Boardroom pay just keeps on rising

Oct 10 2003 by Brian Amble Print This Article

The pay gap between boardroom and shopfloor in the UK has grown six times wider over the past ten years and is still surging ahead, according to figures released today.

Over the past decade the average earnings for British employees as a whole have grown by just over 45 per cent. In the same period the average earnings of lead executives of FTSE 100 companies have gone up by 288 per cent, rising more than six times as fast.

Pay analysts Income Data Services (IDS) looked at the salaries, annual bonus payments, long-term incentive plans and benefits of some 1,800 executive directors in Britain's top 350 listed companies, based on financial years ending in the 12 months to 30 June 2003.

Taking all FTSE 350 directors together, salaries went up in the latest 12-month period by 9.2 per cent on average, while total cash increased still faster by an average 12.9 per cent.

This is more than three times the rate of inflation and the rate of increase of average earnings.

However the figures also show wide variations in remuneration. While 14 per cent of lead executives received no salary increase at all over the past year, one-in-ten received a salary rise of in excess of 20 per cent.

According to the IDS, 62 per cent of lead directors of FTSE 100 companies received total earnings of more than £1 million.

The figures will provide further ammunition to those calling Last week, the Association of Chartered Certified Accountants (ACCA) urged that companies should be required to declare what their chief executives receive as a multiple of the pay of an average employee.

“Board members themselves must start displaying more sensitivity to the relative balance of their pay and others in their company,” it said.

The ACCA says that the bosses of FTSE 100 companies are typically paid 80 times as much as the average worker.

Figures collated for The Observer newspaper by Payfinder have found that the boss of Rentokil earns the largest multiple of an average employee’s salary.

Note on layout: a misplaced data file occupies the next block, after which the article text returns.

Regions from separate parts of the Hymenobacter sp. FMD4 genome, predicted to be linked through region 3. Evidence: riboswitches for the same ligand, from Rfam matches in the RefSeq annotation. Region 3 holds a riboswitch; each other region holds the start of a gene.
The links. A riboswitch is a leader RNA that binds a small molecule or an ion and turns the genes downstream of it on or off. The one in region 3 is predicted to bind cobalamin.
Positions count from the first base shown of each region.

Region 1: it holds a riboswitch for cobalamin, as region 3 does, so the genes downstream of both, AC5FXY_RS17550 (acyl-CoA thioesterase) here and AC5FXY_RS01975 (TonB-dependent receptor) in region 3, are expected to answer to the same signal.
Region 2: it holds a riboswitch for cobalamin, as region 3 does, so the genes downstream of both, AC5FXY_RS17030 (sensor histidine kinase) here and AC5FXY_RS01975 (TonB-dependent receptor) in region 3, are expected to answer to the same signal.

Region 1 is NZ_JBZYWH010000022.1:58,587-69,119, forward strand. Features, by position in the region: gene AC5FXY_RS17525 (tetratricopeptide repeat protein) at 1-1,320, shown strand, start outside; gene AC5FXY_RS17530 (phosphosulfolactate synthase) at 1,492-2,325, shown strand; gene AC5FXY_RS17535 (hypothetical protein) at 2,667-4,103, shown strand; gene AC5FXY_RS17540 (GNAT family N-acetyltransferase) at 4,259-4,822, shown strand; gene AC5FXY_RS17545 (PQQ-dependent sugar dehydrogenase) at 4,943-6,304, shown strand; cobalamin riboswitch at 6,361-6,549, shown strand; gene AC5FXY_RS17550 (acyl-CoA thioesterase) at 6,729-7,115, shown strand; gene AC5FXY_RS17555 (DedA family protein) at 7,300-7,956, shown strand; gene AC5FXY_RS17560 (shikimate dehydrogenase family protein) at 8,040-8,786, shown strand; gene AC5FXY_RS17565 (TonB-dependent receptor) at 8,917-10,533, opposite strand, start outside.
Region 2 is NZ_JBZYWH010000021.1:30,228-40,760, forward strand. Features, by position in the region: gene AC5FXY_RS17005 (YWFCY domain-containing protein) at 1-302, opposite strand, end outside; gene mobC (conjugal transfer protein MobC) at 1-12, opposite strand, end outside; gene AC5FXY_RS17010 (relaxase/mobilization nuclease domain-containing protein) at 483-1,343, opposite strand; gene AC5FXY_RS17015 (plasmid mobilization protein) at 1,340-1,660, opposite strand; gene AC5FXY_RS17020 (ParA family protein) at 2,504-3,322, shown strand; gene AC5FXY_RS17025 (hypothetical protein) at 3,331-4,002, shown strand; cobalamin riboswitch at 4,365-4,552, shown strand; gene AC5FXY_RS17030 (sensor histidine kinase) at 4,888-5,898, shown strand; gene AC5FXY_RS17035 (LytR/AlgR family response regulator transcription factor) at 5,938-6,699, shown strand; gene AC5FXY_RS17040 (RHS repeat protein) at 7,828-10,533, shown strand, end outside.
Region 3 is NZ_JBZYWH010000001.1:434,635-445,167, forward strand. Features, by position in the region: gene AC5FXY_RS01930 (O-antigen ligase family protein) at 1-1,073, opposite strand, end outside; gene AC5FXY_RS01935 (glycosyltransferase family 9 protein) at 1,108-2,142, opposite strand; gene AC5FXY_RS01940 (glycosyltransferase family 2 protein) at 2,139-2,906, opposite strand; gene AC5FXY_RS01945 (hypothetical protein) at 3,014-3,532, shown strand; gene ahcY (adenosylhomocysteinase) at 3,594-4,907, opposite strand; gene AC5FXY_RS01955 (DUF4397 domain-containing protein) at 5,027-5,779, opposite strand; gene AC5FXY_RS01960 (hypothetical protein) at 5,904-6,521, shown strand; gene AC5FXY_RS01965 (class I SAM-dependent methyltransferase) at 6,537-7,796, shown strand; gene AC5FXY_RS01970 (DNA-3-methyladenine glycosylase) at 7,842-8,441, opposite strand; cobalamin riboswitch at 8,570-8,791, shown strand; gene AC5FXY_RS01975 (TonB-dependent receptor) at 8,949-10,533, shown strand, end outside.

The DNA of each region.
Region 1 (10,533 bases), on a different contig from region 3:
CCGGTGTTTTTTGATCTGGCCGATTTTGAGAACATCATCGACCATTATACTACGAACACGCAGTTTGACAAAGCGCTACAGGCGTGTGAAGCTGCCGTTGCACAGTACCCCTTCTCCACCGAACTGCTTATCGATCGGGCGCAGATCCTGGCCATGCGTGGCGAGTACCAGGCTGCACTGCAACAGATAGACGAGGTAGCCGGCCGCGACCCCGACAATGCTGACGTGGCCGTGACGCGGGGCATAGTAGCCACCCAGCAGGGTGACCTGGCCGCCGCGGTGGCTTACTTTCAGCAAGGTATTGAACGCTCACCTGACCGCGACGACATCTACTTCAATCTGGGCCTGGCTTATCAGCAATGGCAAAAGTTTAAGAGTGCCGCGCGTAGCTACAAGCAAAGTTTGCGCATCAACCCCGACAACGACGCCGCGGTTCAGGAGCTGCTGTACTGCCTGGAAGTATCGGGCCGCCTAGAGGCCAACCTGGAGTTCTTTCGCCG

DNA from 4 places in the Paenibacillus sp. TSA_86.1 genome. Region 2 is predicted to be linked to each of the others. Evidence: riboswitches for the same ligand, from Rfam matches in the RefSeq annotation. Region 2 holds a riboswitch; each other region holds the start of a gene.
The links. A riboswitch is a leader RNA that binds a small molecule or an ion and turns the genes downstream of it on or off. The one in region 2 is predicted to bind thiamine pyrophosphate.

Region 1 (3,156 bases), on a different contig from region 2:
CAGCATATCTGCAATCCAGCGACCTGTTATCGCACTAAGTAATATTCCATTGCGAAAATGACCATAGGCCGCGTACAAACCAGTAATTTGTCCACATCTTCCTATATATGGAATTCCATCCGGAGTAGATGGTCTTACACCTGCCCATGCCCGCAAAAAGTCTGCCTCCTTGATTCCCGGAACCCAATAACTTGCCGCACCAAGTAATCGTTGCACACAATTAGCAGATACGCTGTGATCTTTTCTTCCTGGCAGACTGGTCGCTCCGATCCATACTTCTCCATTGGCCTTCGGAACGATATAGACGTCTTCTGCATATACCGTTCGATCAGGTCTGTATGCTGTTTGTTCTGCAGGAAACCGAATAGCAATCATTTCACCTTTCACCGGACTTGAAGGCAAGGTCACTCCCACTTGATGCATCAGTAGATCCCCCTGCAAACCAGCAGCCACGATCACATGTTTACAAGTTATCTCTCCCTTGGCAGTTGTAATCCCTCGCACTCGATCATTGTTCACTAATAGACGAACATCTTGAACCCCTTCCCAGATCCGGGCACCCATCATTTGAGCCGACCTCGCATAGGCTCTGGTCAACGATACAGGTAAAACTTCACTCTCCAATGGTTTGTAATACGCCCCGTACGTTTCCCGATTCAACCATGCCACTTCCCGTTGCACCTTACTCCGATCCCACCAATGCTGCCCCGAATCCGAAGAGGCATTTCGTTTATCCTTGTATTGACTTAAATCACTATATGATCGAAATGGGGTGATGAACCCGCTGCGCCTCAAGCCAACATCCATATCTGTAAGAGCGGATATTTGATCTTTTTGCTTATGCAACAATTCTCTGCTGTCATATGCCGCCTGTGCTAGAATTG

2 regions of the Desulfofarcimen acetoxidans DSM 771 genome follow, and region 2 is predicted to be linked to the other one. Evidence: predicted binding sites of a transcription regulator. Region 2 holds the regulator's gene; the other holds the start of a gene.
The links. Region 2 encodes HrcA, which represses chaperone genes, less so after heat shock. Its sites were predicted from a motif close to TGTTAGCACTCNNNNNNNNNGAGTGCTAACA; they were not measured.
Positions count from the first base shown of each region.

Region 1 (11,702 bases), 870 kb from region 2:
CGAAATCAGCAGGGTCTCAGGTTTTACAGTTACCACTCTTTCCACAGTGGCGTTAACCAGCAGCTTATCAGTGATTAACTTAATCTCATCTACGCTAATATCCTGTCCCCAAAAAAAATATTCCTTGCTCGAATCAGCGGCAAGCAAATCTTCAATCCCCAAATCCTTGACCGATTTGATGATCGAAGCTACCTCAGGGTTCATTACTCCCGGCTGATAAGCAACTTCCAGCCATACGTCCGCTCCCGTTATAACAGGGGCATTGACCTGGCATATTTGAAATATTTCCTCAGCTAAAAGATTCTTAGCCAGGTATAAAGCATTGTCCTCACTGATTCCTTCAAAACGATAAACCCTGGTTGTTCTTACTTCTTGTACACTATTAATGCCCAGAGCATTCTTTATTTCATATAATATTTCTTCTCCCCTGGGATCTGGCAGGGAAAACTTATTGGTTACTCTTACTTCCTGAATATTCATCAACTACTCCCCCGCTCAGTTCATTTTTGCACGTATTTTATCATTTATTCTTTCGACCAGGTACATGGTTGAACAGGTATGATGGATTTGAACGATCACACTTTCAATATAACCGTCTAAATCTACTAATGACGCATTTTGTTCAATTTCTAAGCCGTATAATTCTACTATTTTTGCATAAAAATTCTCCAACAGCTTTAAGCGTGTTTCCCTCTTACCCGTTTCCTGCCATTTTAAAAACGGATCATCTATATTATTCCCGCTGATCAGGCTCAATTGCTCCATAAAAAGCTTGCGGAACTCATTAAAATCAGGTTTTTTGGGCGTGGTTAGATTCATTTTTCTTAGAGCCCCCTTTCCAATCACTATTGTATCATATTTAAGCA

At £2.9 million, Rentokil’s chairman’s earns 247 times the £11,696 earned by its average employee.

Other firms with a large pay gap include catering group Compass, betting group William Hill and supermarket giant Tesco. The average Tesco worker earns £13,598, 181 times less than its chief executive.

IDS says that the new Government requirements on disclosure of directors' remuneration have produced some improvements in reporting by comparison with earlier years.

"The main effect has been to bring those companies that previously provided only minimal information up to the disclosure standard that was, on the whole, already being met by the large majority of firms," the report says.

But the excesses in UK boardrooms pale in comparison to the avarice that has become the norm in the USA. The remuneration of American chief executives increased by an average of 15 per cent in 2002, making their packages worth more than 200 times the average salary.

Since companies always seek to justify their executive pay structures by pointing to "the realities of the modern market for company leaders", we can only presume that British bosses intend to pay themselves still more in future until they achieve parity with their colleagues across the Atlantic.